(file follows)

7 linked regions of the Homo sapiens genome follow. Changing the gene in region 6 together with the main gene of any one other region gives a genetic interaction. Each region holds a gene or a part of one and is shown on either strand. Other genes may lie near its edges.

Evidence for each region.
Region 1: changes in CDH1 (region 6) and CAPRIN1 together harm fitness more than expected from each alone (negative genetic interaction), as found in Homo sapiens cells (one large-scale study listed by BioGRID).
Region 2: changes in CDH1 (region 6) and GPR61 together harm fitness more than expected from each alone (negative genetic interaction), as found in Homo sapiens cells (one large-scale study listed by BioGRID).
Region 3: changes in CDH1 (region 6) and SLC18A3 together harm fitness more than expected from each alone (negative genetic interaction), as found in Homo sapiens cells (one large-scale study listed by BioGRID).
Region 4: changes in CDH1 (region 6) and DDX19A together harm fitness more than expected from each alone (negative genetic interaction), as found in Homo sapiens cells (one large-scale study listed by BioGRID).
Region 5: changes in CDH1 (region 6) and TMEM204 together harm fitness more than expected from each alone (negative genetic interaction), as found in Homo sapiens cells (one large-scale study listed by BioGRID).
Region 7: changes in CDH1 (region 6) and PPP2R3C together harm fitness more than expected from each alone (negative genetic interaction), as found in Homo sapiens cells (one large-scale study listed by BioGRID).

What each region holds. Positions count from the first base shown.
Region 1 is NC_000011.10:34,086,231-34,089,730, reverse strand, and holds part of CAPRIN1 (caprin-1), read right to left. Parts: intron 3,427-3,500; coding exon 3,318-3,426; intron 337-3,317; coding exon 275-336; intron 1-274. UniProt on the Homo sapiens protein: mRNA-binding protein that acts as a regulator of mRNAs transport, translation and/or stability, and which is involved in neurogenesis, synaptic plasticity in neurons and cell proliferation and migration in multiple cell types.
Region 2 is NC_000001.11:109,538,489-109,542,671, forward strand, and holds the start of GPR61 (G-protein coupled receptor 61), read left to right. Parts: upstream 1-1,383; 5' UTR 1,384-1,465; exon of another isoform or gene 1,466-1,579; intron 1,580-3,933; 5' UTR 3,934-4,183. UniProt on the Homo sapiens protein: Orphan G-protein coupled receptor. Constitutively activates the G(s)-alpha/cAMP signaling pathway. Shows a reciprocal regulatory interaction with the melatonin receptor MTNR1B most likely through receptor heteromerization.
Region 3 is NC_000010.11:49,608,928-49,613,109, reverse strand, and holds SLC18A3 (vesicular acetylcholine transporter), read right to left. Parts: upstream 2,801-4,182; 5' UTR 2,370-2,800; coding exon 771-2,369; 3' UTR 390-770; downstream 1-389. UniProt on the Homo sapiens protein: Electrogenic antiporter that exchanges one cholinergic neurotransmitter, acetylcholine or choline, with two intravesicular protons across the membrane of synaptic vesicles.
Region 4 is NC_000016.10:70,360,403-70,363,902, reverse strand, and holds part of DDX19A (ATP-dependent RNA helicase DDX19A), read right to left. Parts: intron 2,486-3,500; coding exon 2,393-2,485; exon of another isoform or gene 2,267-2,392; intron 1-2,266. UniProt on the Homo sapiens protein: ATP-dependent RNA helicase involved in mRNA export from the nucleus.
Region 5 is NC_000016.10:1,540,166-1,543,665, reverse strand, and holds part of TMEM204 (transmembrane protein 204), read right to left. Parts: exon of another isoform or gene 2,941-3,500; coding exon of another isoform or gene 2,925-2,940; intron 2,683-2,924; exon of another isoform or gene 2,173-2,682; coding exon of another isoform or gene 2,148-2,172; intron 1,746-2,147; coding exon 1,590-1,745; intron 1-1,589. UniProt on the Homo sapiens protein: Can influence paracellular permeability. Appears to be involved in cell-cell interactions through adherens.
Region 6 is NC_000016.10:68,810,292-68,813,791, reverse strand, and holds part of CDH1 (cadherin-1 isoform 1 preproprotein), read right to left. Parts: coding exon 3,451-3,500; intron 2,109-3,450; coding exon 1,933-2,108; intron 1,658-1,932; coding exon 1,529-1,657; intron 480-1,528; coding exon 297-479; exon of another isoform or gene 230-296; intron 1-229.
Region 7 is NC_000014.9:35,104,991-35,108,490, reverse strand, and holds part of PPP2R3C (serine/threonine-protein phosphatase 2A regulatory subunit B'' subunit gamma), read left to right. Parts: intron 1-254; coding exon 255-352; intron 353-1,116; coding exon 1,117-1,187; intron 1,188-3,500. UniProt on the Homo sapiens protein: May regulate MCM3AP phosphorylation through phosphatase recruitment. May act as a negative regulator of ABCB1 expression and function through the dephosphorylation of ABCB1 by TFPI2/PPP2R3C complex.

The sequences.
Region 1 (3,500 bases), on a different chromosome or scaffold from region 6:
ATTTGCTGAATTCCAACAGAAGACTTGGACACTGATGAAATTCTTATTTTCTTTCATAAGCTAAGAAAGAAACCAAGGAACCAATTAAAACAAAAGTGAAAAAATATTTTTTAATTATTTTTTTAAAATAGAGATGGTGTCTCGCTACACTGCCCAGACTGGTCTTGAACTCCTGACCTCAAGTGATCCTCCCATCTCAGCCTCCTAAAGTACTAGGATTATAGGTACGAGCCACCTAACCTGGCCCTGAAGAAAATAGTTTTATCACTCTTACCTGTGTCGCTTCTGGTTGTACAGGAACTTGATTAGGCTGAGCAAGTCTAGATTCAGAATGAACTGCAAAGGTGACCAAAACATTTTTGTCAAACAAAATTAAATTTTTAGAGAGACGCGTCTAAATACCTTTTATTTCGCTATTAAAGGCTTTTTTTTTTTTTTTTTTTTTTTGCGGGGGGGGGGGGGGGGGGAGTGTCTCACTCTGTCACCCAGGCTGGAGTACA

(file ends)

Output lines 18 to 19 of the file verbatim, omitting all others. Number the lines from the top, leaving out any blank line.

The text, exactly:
Region 1 (3,500 bases), on a different chromosome or scaffold from region 6:
ATTTGCTGAATTCCAACAGAAGACTTGGACACTGATGAAATTCTTATTTTCTTTCATAAGCTAAGAAAGAAACCAAGGAACCAATTAAAACAAAAGTGAAAAAATATTTTTTAATTATTTTTTTAAAATAGAGATGGTGTCTCGCTACACTGCCCAGACTGGTCTTGAACTCCTGACCTCAAGTGATCCTCCCATCTCAGCCTCCTAAAGTACTAGGATTATAGGTACGAGCCACCTAACCTGGCCCTGAAGAAAATAGTTTTATCACTCTTACCTGTGTCGCTTCTGGTTGTACAGGAACTTGATTAGGCTGAGCAAGTCTAGATTCAGAATGAACTGCAAAGGTGACCAAAACATTTTTGTCAAACAAAATTAAATTTTTAGAGAGACGCGTCTAAATACCTTTTATTTCGCTATTAAAGGCTTTTTTTTTTTTTTTTTTTTTTTGCGGGGGGGGGGGGGGGGGGAGTGTCTCACTCTGTCACCCAGGCTGGAGTACA